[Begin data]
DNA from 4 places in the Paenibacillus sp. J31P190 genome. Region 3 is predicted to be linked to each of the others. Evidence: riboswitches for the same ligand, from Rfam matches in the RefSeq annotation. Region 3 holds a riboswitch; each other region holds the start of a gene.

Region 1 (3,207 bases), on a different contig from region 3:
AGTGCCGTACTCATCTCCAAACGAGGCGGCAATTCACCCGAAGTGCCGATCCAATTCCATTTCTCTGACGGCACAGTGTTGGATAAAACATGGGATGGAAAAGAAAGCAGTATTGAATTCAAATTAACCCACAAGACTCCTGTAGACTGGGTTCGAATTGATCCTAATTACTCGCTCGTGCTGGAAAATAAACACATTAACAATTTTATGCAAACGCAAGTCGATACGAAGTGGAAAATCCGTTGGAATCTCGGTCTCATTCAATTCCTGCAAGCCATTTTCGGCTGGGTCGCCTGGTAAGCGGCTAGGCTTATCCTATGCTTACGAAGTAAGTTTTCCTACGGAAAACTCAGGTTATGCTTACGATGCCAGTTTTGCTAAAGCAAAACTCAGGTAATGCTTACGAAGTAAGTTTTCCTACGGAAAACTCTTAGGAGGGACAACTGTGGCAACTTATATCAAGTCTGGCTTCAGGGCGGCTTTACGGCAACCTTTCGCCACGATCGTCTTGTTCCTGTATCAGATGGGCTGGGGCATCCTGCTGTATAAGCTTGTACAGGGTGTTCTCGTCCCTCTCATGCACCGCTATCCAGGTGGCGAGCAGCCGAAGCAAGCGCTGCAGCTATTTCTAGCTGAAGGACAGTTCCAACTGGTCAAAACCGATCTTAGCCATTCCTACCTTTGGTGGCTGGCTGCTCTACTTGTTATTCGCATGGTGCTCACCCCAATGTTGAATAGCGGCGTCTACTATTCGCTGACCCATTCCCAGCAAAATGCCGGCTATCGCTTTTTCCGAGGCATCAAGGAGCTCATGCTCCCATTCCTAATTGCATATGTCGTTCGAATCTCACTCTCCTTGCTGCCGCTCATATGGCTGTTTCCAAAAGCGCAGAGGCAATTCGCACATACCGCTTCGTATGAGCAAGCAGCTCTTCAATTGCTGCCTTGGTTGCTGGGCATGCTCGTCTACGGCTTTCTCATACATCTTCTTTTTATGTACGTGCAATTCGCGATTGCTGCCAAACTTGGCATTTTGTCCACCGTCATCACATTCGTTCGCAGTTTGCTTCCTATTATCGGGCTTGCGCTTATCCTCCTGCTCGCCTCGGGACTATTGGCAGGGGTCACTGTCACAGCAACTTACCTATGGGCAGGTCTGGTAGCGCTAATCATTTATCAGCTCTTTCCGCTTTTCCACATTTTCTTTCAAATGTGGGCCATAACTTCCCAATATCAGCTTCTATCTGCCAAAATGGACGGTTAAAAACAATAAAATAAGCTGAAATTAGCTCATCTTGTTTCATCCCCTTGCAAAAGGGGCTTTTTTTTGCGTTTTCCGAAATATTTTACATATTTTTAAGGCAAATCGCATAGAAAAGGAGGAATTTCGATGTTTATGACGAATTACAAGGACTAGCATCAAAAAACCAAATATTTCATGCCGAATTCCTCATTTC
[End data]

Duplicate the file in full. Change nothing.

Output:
DNA from 4 places in the Paenibacillus sp. J31P190 genome. Region 3 is predicted to be linked to each of the others. Evidence: riboswitches for the same ligand, from Rfam matches in the RefSeq annotation. Region 3 holds a riboswitch; each other region holds the start of a gene.

Region 1 (3,207 bases), on a different contig from region 3:
AGTGCCGTACTCATCTCCAAACGAGGCGGCAATTCACCCGAAGTGCCGATCCAATTCCATTTCTCTGACGGCACAGTGTTGGATAAAACATGGGATGGAAAAGAAAGCAGTATTGAATTCAAATTAACCCACAAGACTCCTGTAGACTGGGTTCGAATTGATCCTAATTACTCGCTCGTGCTGGAAAATAAACACATTAACAATTTTATGCAAACGCAAGTCGATACGAAGTGGAAAATCCGTTGGAATCTCGGTCTCATTCAATTCCTGCAAGCCATTTTCGGCTGGGTCGCCTGGTAAGCGGCTAGGCTTATCCTATGCTTACGAAGTAAGTTTTCCTACGGAAAACTCAGGTTATGCTTACGATGCCAGTTTTGCTAAAGCAAAACTCAGGTAATGCTTACGAAGTAAGTTTTCCTACGGAAAACTCTTAGGAGGGACAACTGTGGCAACTTATATCAAGTCTGGCTTCAGGGCGGCTTTACGGCAACCTTTCGCCACGATCGTCTTGTTCCTGTATCAGATGGGCTGGGGCATCCTGCTGTATAAGCTTGTACAGGGTGTTCTCGTCCCTCTCATGCACCGCTATCCAGGTGGCGAGCAGCCGAAGCAAGCGCTGCAGCTATTTCTAGCTGAAGGACAGTTCCAACTGGTCAAAACCGATCTTAGCCATTCCTACCTTTGGTGGCTGGCTGCTCTACTTGTTATTCGCATGGTGCTCACCCCAATGTTGAATAGCGGCGTCTACTATTCGCTGACCCATTCCCAGCAAAATGCCGGCTATCGCTTTTTCCGAGGCATCAAGGAGCTCATGCTCCCATTCCTAATTGCATATGTCGTTCGAATCTCACTCTCCTTGCTGCCGCTCATATGGCTGTTTCCAAAAGCGCAGAGGCAATTCGCACATACCGCTTCGTATGAGCAAGCAGCTCTTCAATTGCTGCCTTGGTTGCTGGGCATGCTCGTCTACGGCTTTCTCATACATCTTCTTTTTATGTACGTGCAATTCGCGATTGCTGCCAAACTTGGCATTTTGTCCACCGTCATCACATTCGTTCGCAGTTTGCTTCCTATTATCGGGCTTGCGCTTATCCTCCTGCTCGCCTCGGGACTATTGGCAGGGGTCACTGTCACAGCAACTTACCTATGGGCAGGTCTGGTAGCGCTAATCATTTATCAGCTCTTTCCGCTTTTCCACATTTTCTTTCAAATGTGGGCCATAACTTCCCAATATCAGCTTCTATCTGCCAAAATGGACGGTTAAAAACAATAAAATAAGCTGAAATTAGCTCATCTTGTTTCATCCCCTTGCAAAAGGGGCTTTTTTTTGCGTTTTCCGAAATATTTTACATATTTTTAAGGCAAATCGCATAGAAAAGGAGGAATTTCGATGTTTATGACGAATTACAAGGACTAGCATCAAAAAACCAAATATTTCATGCCGAATTCCTCATTTC